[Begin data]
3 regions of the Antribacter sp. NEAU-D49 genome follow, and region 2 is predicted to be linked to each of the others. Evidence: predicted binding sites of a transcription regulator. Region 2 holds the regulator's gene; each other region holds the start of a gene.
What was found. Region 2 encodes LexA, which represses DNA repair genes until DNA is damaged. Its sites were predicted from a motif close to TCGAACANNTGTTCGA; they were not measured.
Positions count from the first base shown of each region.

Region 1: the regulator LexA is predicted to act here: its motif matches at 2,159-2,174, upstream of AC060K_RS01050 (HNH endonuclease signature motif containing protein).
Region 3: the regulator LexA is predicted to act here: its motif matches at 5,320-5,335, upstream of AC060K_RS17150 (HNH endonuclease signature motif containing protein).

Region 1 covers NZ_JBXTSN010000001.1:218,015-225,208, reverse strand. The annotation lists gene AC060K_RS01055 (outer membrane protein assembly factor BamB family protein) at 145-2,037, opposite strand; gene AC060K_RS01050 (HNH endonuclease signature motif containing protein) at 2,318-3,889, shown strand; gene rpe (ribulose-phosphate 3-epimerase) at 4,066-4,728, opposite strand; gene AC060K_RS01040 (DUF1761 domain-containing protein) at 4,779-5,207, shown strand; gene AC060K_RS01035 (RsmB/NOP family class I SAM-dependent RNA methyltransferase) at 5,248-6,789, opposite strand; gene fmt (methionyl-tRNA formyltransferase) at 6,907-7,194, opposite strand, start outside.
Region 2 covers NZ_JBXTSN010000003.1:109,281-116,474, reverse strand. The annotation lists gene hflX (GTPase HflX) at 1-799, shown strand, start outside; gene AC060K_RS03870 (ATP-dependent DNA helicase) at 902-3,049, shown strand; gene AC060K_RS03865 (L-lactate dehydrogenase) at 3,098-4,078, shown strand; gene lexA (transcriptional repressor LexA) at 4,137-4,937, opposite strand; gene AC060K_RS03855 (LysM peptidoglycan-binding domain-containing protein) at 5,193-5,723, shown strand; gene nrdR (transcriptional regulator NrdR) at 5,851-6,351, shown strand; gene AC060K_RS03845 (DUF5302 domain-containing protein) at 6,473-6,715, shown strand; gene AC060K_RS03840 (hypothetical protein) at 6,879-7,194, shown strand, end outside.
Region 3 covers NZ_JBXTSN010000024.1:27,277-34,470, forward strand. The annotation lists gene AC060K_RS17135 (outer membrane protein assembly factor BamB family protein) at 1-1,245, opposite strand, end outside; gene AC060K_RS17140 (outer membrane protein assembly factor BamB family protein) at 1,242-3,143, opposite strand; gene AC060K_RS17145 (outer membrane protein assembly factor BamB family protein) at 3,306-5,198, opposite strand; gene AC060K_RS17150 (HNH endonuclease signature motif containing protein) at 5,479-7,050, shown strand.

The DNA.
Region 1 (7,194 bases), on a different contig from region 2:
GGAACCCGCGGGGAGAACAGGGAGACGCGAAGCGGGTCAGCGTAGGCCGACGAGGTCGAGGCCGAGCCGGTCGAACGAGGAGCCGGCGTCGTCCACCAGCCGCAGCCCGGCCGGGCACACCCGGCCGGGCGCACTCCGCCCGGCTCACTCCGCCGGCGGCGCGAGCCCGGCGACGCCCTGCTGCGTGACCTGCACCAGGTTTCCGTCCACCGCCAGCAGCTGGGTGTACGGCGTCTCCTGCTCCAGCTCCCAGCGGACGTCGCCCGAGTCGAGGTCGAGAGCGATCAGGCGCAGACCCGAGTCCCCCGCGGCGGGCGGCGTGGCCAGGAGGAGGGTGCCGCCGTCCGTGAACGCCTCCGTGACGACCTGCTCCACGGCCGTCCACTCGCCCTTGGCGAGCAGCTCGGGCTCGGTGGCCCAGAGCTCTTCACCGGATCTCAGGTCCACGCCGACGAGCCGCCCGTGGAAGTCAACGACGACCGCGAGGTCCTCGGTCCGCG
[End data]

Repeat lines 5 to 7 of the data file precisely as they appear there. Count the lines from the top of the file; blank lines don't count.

Region 3: the regulator LexA is predicted to act here: its motif matches at 5,320-5,335, upstream of AC060K_RS17150 (HNH endonuclease signature motif containing protein).

Region 1 covers NZ_JBXTSN010000001.1:218,015-225,208, reverse strand. The annotation lists gene AC060K_RS01055 (outer membrane protein assembly factor BamB family protein) at 145-2,037, opposite strand; gene AC060K_RS01050 (HNH endonuclease signature motif containing protein) at 2,318-3,889, shown strand; gene rpe (ribulose-phosphate 3-epimerase) at 4,066-4,728, opposite strand; gene AC060K_RS01040 (DUF1761 domain-containing protein) at 4,779-5,207, shown strand; gene AC060K_RS01035 (RsmB/NOP family class I SAM-dependent RNA methyltransferase) at 5,248-6,789, opposite strand; gene fmt (methionyl-tRNA formyltransferase) at 6,907-7,194, opposite strand, start outside.
Region 2 covers NZ_JBXTSN010000003.1:109,281-116,474, reverse strand. The annotation lists gene hflX (GTPase HflX) at 1-799, shown strand, start outside; gene AC060K_RS03870 (ATP-dependent DNA helicase) at 902-3,049, shown strand; gene AC060K_RS03865 (L-lactate dehydrogenase) at 3,098-4,078, shown strand; gene lexA (transcriptional repressor LexA) at 4,137-4,937, opposite strand; gene AC060K_RS03855 (LysM peptidoglycan-binding domain-containing protein) at 5,193-5,723, shown strand; gene nrdR (transcriptional regulator NrdR) at 5,851-6,351, shown strand; gene AC060K_RS03845 (DUF5302 domain-containing protein) at 6,473-6,715, shown strand; gene AC060K_RS03840 (hypothetical protein) at 6,879-7,194, shown strand, end outside.